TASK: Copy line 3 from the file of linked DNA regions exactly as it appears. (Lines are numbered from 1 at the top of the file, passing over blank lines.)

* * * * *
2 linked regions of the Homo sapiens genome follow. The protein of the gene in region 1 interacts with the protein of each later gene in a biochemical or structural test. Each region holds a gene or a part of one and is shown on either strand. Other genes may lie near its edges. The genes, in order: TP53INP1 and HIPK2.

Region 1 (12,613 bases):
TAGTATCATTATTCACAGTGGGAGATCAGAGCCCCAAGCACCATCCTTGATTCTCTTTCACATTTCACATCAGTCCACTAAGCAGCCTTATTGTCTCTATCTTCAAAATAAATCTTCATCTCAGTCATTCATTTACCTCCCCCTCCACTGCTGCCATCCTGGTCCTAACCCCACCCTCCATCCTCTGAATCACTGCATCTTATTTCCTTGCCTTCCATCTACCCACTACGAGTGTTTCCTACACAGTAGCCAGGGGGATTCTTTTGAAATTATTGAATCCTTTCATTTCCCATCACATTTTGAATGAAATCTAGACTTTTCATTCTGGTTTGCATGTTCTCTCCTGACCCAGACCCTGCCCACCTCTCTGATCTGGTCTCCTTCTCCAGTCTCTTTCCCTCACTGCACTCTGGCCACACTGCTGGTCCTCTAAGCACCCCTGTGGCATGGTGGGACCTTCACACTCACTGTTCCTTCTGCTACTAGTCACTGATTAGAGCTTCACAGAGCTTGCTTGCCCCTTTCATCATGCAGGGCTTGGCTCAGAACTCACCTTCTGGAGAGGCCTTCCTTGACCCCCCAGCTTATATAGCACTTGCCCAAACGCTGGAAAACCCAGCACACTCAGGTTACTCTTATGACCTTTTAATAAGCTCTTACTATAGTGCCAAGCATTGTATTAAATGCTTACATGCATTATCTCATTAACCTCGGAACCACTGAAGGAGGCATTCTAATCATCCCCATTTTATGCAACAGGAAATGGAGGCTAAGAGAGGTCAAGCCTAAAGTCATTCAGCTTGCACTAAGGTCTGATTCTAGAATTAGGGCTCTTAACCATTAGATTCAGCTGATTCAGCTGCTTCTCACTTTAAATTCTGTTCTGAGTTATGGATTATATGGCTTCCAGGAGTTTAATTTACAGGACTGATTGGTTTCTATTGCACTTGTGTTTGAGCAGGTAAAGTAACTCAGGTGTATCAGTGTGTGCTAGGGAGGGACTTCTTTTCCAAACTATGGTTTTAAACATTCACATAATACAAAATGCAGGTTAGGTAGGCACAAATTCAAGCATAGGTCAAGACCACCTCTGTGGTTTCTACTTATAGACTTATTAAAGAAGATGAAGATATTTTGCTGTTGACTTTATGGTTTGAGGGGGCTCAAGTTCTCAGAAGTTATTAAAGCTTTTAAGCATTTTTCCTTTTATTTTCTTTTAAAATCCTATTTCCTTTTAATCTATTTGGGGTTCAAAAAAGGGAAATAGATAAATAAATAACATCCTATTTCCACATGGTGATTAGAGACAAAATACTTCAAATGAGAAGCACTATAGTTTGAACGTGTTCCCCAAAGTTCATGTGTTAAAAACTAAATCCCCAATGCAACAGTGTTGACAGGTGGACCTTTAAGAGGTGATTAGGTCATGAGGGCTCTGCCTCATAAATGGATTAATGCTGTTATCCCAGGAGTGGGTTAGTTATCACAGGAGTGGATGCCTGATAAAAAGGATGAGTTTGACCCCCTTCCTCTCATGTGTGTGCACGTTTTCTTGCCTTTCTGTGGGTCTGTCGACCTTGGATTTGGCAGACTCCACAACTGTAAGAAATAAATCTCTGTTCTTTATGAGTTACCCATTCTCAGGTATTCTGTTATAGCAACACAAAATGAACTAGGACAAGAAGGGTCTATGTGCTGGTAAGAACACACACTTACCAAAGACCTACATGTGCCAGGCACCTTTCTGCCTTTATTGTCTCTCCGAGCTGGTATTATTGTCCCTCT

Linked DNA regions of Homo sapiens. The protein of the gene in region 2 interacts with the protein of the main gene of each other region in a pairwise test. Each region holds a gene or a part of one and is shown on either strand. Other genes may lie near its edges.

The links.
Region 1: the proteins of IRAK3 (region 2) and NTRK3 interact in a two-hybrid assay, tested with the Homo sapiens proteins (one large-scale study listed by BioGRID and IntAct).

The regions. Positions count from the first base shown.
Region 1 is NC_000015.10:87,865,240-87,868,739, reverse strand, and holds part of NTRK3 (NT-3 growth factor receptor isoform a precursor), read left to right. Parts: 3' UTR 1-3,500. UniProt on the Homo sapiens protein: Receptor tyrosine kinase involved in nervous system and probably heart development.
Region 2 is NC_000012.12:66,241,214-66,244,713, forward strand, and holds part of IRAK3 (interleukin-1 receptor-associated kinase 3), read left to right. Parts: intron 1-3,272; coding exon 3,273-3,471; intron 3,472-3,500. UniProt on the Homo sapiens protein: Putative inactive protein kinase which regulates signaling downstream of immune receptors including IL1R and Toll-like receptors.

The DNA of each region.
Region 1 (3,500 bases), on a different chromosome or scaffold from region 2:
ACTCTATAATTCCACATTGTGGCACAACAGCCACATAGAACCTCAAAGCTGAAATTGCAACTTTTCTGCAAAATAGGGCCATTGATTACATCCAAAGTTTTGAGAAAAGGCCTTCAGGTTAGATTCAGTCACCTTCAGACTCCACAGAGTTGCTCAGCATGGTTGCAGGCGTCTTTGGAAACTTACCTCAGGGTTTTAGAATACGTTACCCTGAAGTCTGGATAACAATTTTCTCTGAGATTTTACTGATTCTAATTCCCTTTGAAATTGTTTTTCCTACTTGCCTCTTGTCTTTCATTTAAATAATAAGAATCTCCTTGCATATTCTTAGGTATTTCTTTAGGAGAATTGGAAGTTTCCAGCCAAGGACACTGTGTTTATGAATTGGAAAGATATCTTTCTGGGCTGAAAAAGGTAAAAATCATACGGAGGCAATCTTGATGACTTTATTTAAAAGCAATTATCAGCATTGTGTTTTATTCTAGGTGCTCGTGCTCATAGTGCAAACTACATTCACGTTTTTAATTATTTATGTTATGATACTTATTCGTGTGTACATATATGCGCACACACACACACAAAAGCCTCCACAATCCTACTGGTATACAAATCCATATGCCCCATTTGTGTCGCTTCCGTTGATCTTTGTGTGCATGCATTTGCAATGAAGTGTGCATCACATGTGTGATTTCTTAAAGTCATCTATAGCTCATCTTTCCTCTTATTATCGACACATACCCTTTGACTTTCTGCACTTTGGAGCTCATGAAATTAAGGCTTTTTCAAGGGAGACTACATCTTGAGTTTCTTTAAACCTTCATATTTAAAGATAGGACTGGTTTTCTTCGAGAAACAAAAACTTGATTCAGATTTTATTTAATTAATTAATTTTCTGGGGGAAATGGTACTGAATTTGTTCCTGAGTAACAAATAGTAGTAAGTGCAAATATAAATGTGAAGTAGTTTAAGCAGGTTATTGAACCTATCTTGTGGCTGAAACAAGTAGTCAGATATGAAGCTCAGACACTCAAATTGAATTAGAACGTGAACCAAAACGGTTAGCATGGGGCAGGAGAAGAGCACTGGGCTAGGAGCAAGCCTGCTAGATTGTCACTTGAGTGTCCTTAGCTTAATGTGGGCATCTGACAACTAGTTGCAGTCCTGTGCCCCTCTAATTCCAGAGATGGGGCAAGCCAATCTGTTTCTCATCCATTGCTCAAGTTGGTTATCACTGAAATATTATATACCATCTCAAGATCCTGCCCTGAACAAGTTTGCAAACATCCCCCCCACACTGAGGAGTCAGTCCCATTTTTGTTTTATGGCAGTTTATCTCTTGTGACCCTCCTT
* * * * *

TAGTATCATTATTCACAGTGGGAGATCAGAGCCCCAAGCACCATCCTTGATTCTCTTTCACATTTCACATCAGTCCACTAAGCAGCCTTATTGTCTCTATCTTCAAAATAAATCTTCATCTCAGTCATTCATTTACCTCCCCCTCCACTGCTGCCATCCTGGTCCTAACCCCACCCTCCATCCTCTGAATCACTGCATCTTATTTCCTTGCCTTCCATCTACCCACTACGAGTGTTTCCTACACAGTAGCCAGGGGGATTCTTTTGAAATTATTGAATCCTTTCATTTCCCATCACATTTTGAATGAAATCTAGACTTTTCATTCTGGTTTGCATGTTCTCTCCTGACCCAGACCCTGCCCACCTCTCTGATCTGGTCTCCTTCTCCAGTCTCTTTCCCTCACTGCACTCTGGCCACACTGCTGGTCCTCTAAGCACCCCTGTGGCATGGTGGGACCTTCACACTCACTGTTCCTTCTGCTACTAGTCACTGATTAGAGCTTCACAGAGCTTGCTTGCCCCTTTCATCATGCAGGGCTTGGCTCAGAACTCACCTTCTGGAGAGGCCTTCCTTGACCCCCCAGCTTATATAGCACTTGCCCAAACGCTGGAAAACCCAGCACACTCAGGTTACTCTTATGACCTTTTAATAAGCTCTTACTATAGTGCCAAGCATTGTATTAAATGCTTACATGCATTATCTCATTAACCTCGGAACCACTGAAGGAGGCATTCTAATCATCCCCATTTTATGCAACAGGAAATGGAGGCTAAGAGAGGTCAAGCCTAAAGTCATTCAGCTTGCACTAAGGTCTGATTCTAGAATTAGGGCTCTTAACCATTAGATTCAGCTGATTCAGCTGCTTCTCACTTTAAATTCTGTTCTGAGTTATGGATTATATGGCTTCCAGGAGTTTAATTTACAGGACTGATTGGTTTCTATTGCACTTGTGTTTGAGCAGGTAAAGTAACTCAGGTGTATCAGTGTGTGCTAGGGAGGGACTTCTTTTCCAAACTATGGTTTTAAACATTCACATAATACAAAATGCAGGTTAGGTAGGCACAAATTCAAGCATAGGTCAAGACCACCTCTGTGGTTTCTACTTATAGACTTATTAAAGAAGATGAAGATATTTTGCTGTTGACTTTATGGTTTGAGGGGGCTCAAGTTCTCAGAAGTTATTAAAGCTTTTAAGCATTTTTCCTTTTATTTTCTTTTAAAATCCTATTTCCTTTTAATCTATTTGGGGTTCAAAAAAGGGAAATAGATAAATAAATAACATCCTATTTCCACATGGTGATTAGAGACAAAATACTTCAAATGAGAAGCACTATAGTTTGAACGTGTTCCCCAAAGTTCATGTGTTAAAAACTAAATCCCCAATGCAACAGTGTTGACAGGTGGACCTTTAAGAGGTGATTAGGTCATGAGGGCTCTGCCTCATAAATGGATTAATGCTGTTATCCCAGGAGTGGGTTAGTTATCACAGGAGTGGATGCCTGATAAAAAGGATGAGTTTGACCCCCTTCCTCTCATGTGTGTGCACGTTTTCTTGCCTTTCTGTGGGTCTGTCGACCTTGGATTTGGCAGACTCCACAACTGTAAGAAATAAATCTCTGTTCTTTATGAGTTACCCATTCTCAGGTATTCTGTTATAGCAACACAAAATGAACTAGGACAAGAAGGGTCTATGTGCTGGTAAGAACACACACTTACCAAAGACCTACATGTGCCAGGCACCTTTCTGCCTTTATTGTCTCTCCGAGCTGGTATTATTGTCCCTCT